Martin Ssempa and a follower, right

Protest at megachurch that backs "Kill the gays" pastor

In a surprise move, the church's leaders invite some of the teenage protesters for a dialogue


Warren Throckmorton
July 27, 2010 5:01AM (UTC)

On Sunday morning, a small band of teens protested outside of the Las Vegas megachurch whose financial support to Martin Ssempa, one of the most prominent instigators of Uganda's draconian "kill the gays" bill, has been detailed in a series of Salon articles.

Ssempa, who has said "homosexuals should absolutely not be included in Uganda's HIV/AIDS framework," was the prime focus of the protest outside Canyon Ridge Church, according to organizer Chase Cates.

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After the second worship service, the teens were invited into the church for a dialogue during which, Cates says, Canyon Ridge's pastors acknowledged that Uganda's anti-gay bill provided penalties for consensual adult sexual behavior. Kevin Odor, one of the pastors, had publicly suggested that the bill only addresses "aggravated pedophilia."

Cates said he wanted to raise awareness about the Anti-Homosexuality Bill and said that "if this bill was passed and people were executed or criminalized in any way, Canyon Ridge Christian Church in turn would be held responsible for financing Ssempa who so overtly pushed the bill."

Cates, a Las Vegas man who will enter college in the fall, said the reaction from the church members was mostly positive. "After the second service, CRCC invited us to join members of the church to have an open discussion of the issue. We took them up on their offer and ended up having a two-hour conversation with Pastor [Mitch] Harrison and others," he said.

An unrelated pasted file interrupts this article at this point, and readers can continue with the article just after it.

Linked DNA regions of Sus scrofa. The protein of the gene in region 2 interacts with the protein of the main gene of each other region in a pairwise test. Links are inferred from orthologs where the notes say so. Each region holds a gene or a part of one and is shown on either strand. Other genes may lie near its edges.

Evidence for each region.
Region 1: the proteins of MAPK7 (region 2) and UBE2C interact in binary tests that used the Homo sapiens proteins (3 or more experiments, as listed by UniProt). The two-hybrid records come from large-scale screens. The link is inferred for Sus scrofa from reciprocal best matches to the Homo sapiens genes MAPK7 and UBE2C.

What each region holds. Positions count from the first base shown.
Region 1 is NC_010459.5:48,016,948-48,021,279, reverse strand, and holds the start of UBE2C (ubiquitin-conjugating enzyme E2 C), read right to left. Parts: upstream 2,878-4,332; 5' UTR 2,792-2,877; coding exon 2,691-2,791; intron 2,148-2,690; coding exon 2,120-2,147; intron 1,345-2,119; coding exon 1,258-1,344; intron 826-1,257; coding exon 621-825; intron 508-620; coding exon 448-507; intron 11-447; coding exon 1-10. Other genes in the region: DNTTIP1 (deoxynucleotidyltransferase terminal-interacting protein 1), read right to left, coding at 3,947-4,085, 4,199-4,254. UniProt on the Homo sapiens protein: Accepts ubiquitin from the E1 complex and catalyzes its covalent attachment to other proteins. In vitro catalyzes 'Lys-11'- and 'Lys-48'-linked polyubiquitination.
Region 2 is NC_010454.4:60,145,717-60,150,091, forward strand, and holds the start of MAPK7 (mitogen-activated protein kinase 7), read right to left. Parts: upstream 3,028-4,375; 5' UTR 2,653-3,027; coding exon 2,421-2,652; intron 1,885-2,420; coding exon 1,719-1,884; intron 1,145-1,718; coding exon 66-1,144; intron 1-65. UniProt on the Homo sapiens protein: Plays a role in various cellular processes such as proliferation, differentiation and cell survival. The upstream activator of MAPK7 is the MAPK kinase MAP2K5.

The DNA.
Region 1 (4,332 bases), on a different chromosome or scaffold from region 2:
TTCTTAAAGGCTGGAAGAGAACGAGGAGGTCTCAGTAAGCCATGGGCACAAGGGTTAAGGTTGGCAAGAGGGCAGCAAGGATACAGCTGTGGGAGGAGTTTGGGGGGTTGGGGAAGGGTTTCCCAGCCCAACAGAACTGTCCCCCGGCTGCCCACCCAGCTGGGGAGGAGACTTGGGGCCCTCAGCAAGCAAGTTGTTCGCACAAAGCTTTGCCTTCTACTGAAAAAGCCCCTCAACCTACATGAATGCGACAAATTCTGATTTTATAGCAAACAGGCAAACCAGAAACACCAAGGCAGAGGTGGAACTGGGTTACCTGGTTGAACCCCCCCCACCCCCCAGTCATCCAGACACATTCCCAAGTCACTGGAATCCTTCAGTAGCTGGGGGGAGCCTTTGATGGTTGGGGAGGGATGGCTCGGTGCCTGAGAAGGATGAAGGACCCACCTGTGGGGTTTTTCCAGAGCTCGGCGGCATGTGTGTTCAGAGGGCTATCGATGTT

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According to Harrison, "nine or so" protesters came into the church for the discussion. Harrison said the teens raised "concerns about the bill criminalizing homosexual behavior." He added, "Our goal in meeting with them wasn’t so much to express our opinions but to listen to their concerns and gain understanding." 

It is unclear whether that understanding will signal a change in the church’s stance toward the controversial anti-gay bill.

As reported in Salon last week, Odor has previously said that  the Uganda bill has been misrepresented by unnamed media. The claim that it merely targets pedophiles seems to ignore current Ugandan law, which already covers pedophilic offenses. In addition to replicating additional statutes on the abuse of children, the proposed bill includes the death sentence for HIV-positive people who engage in homosexual behavior and life in prison for non-HIV-positive gays. There have been rumors of amendments to the bill, but none have been publicly published or discussed in the Ugandan parliament. 

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According to Cates, the pastors promised to contact Ssempa and convey the group’s concerns. Cates said that the protesters ranged in age from 15 to 19 and "most of them were straight" and concerned about the impact of the Ugandan proposal. Cates said he hopes the church can influence Ssempa to change his stance or convince the church to stop sending offerings to support the anti-gay campaign.


Warren Throckmorton

Warren Throckmorton, PhD is an Associate Professor of Psychology at Grove City College (Pa.). He blogs regularly about religious and mental health issues at www.wthrockmorton.com.

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